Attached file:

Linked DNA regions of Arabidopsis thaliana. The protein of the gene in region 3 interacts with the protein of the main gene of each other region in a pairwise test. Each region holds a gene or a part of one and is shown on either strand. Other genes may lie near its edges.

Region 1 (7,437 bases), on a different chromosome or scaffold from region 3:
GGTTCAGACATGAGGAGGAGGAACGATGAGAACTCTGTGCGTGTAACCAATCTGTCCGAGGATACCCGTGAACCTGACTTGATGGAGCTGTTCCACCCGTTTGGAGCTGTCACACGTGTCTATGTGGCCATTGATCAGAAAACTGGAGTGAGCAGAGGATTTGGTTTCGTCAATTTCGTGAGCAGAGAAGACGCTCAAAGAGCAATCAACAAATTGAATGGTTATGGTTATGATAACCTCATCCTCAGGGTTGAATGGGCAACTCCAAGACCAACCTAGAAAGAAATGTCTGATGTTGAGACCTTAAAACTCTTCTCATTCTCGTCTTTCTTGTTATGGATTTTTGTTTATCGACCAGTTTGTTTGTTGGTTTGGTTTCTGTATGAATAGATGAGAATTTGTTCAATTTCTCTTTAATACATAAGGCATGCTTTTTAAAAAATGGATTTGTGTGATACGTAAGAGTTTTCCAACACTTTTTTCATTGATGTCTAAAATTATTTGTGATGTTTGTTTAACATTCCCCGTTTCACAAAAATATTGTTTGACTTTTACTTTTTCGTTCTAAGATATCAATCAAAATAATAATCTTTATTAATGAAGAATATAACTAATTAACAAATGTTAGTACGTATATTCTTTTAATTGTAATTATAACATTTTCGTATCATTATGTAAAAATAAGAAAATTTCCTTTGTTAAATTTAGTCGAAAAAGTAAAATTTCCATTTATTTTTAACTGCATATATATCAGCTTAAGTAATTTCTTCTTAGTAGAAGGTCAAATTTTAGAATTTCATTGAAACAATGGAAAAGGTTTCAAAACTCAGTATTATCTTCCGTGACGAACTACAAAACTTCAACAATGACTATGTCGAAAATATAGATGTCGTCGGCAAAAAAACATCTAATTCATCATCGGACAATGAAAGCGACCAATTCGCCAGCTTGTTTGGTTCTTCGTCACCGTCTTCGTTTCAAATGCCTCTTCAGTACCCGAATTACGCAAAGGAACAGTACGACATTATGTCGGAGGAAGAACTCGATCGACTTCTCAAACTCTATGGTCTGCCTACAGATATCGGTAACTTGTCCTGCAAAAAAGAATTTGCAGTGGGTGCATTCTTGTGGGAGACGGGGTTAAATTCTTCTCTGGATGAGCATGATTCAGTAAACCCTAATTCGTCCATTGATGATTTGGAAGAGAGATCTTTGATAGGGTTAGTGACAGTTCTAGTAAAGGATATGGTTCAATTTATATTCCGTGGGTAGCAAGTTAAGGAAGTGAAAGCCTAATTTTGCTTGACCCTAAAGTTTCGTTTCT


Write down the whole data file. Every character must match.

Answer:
Linked DNA regions of Arabidopsis thaliana. The protein of the gene in region 3 interacts with the protein of the main gene of each other region in a pairwise test. Each region holds a gene or a part of one and is shown on either strand. Other genes may lie near its edges.

Region 1 (7,437 bases), on a different chromosome or scaffold from region 3:
GGTTCAGACATGAGGAGGAGGAACGATGAGAACTCTGTGCGTGTAACCAATCTGTCCGAGGATACCCGTGAACCTGACTTGATGGAGCTGTTCCACCCGTTTGGAGCTGTCACACGTGTCTATGTGGCCATTGATCAGAAAACTGGAGTGAGCAGAGGATTTGGTTTCGTCAATTTCGTGAGCAGAGAAGACGCTCAAAGAGCAATCAACAAATTGAATGGTTATGGTTATGATAACCTCATCCTCAGGGTTGAATGGGCAACTCCAAGACCAACCTAGAAAGAAATGTCTGATGTTGAGACCTTAAAACTCTTCTCATTCTCGTCTTTCTTGTTATGGATTTTTGTTTATCGACCAGTTTGTTTGTTGGTTTGGTTTCTGTATGAATAGATGAGAATTTGTTCAATTTCTCTTTAATACATAAGGCATGCTTTTTAAAAAATGGATTTGTGTGATACGTAAGAGTTTTCCAACACTTTTTTCATTGATGTCTAAAATTATTTGTGATGTTTGTTTAACATTCCCCGTTTCACAAAAATATTGTTTGACTTTTACTTTTTCGTTCTAAGATATCAATCAAAATAATAATCTTTATTAATGAAGAATATAACTAATTAACAAATGTTAGTACGTATATTCTTTTAATTGTAATTATAACATTTTCGTATCATTATGTAAAAATAAGAAAATTTCCTTTGTTAAATTTAGTCGAAAAAGTAAAATTTCCATTTATTTTTAACTGCATATATATCAGCTTAAGTAATTTCTTCTTAGTAGAAGGTCAAATTTTAGAATTTCATTGAAACAATGGAAAAGGTTTCAAAACTCAGTATTATCTTCCGTGACGAACTACAAAACTTCAACAATGACTATGTCGAAAATATAGATGTCGTCGGCAAAAAAACATCTAATTCATCATCGGACAATGAAAGCGACCAATTCGCCAGCTTGTTTGGTTCTTCGTCACCGTCTTCGTTTCAAATGCCTCTTCAGTACCCGAATTACGCAAAGGAACAGTACGACATTATGTCGGAGGAAGAACTCGATCGACTTCTCAAACTCTATGGTCTGCCTACAGATATCGGTAACTTGTCCTGCAAAAAAGAATTTGCAGTGGGTGCATTCTTGTGGGAGACGGGGTTAAATTCTTCTCTGGATGAGCATGATTCAGTAAACCCTAATTCGTCCATTGATGATTTGGAAGAGAGATCTTTGATAGGGTTAGTGACAGTTCTAGTAAAGGATATGGTTCAATTTATATTCCGTGGGTAGCAAGTTAAGGAAGTGAAAGCCTAATTTTGCTTGACCCTAAAGTTTCGTTTCT